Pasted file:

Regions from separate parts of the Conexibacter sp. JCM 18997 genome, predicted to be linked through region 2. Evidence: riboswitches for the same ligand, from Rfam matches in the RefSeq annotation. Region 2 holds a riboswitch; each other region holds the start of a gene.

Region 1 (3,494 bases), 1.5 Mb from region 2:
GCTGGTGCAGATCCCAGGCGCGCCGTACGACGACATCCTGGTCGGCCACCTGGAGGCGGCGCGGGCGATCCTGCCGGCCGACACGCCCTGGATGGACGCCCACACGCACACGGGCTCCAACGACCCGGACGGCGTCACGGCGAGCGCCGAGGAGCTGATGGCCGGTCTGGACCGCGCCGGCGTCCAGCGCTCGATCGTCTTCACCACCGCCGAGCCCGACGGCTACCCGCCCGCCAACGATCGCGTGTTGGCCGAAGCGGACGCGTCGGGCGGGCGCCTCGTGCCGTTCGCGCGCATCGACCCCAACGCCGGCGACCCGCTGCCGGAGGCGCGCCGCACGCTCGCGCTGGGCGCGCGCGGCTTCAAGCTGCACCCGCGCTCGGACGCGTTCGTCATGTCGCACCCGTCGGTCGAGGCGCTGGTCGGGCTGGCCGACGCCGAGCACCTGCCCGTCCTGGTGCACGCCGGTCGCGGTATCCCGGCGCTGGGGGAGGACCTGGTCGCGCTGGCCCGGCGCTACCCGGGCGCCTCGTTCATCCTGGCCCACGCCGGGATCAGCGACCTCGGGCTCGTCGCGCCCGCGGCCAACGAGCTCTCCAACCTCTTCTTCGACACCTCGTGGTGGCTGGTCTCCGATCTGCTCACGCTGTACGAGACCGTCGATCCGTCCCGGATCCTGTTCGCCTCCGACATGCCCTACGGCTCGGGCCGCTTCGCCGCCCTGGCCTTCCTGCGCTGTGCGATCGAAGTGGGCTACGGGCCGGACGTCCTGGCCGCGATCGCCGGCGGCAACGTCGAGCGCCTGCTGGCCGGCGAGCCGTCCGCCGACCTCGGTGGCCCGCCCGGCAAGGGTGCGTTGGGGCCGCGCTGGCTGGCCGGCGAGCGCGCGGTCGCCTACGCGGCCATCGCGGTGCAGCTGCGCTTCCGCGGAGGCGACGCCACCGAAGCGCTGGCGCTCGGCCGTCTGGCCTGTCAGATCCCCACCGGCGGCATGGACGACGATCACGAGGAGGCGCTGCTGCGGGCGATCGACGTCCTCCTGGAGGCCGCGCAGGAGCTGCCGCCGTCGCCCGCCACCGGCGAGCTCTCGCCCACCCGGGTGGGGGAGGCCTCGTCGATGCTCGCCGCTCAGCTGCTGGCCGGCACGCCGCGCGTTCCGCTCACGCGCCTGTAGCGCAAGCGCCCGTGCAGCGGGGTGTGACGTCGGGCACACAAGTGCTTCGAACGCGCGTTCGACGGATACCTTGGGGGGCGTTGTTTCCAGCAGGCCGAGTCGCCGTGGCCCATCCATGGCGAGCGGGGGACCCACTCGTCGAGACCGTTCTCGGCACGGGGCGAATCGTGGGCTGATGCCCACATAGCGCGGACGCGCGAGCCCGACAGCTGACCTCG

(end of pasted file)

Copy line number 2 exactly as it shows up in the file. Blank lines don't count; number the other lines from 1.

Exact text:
Region 1 (3,494 bases), 1.5 Mb from region 2: